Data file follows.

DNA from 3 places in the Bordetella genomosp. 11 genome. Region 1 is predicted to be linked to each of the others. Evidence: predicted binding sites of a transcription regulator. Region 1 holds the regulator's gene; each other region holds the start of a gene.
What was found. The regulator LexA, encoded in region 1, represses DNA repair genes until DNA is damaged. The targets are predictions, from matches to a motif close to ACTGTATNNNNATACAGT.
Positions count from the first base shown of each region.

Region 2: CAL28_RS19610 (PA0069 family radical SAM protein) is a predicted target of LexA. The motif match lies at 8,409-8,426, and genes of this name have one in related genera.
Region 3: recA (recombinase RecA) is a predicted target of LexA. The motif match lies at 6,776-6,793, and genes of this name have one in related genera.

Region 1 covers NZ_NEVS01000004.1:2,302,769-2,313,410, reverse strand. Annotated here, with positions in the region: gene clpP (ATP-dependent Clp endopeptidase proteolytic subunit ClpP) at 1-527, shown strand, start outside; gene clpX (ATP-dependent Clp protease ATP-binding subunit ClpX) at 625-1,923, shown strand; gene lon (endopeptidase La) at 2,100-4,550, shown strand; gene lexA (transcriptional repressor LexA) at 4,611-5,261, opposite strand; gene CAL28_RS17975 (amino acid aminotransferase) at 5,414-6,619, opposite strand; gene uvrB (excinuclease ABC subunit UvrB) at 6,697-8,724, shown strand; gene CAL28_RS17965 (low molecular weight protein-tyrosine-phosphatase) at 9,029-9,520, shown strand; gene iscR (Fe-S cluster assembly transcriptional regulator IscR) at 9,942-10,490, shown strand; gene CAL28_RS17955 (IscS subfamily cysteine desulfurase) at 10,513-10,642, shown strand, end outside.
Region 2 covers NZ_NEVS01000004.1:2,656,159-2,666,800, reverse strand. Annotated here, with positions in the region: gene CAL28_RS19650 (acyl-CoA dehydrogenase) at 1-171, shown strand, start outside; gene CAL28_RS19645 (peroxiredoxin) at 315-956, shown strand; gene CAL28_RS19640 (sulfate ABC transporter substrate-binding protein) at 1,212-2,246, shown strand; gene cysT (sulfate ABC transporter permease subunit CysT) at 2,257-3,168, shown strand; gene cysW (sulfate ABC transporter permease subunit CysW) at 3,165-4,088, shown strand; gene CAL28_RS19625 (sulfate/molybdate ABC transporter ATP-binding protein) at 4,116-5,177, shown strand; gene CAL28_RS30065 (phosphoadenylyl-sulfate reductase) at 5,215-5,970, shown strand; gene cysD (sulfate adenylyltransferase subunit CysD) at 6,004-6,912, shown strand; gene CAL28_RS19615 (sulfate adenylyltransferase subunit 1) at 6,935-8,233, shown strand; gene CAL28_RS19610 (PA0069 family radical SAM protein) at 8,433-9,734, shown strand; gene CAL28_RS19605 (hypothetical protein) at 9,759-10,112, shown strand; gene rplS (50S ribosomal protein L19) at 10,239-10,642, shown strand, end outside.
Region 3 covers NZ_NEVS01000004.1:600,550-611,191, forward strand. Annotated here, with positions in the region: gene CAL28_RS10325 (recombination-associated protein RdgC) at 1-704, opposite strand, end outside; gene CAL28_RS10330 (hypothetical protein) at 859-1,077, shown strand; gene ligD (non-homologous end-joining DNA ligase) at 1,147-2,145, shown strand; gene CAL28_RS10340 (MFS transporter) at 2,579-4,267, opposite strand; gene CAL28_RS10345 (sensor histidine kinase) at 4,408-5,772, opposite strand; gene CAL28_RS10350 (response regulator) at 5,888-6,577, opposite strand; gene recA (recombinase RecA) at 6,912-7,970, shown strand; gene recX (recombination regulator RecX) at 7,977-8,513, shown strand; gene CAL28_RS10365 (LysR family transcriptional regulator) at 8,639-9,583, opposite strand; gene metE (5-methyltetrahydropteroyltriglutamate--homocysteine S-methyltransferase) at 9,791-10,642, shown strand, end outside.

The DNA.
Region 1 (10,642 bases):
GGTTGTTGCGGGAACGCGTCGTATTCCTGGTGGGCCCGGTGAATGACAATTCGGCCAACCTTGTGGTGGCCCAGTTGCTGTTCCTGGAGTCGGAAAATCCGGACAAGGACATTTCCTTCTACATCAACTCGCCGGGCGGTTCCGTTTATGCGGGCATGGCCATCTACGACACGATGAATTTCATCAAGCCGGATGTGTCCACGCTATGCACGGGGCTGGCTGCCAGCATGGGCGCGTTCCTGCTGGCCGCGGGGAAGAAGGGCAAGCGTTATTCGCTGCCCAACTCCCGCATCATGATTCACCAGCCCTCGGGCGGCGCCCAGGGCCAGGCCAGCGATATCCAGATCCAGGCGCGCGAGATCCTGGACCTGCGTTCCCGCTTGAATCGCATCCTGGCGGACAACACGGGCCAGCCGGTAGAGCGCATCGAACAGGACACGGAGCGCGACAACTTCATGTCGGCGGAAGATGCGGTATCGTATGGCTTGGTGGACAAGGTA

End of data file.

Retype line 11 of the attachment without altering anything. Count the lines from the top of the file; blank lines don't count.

GGTTGTTGCGGGAACGCGTCGTATTCCTGGTGGGCCCGGTGAATGACAATTCGGCCAACCTTGTGGTGGCCCAGTTGCTGTTCCTGGAGTCGGAAAATCCGGACAAGGACATTTCCTTCTACATCAACTCGCCGGGCGGTTCCGTTTATGCGGGCATGGCCATCTACGACACGATGAATTTCATCAAGCCGGATGTGTCCACGCTATGCACGGGGCTGGCTGCCAGCATGGGCGCGTTCCTGCTGGCCGCGGGGAAGAAGGGCAAGCGTTATTCGCTGCCCAACTCCCGCATCATGATTCACCAGCCCTCGGGCGGCGCCCAGGGCCAGGCCAGCGATATCCAGATCCAGGCGCGCGAGATCCTGGACCTGCGTTCCCGCTTGAATCGCATCCTGGCGGACAACACGGGCCAGCCGGTAGAGCGCATCGAACAGGACACGGAGCGCGACAACTTCATGTCGGCGGAAGATGCGGTATCGTATGGCTTGGTGGACAAGGTA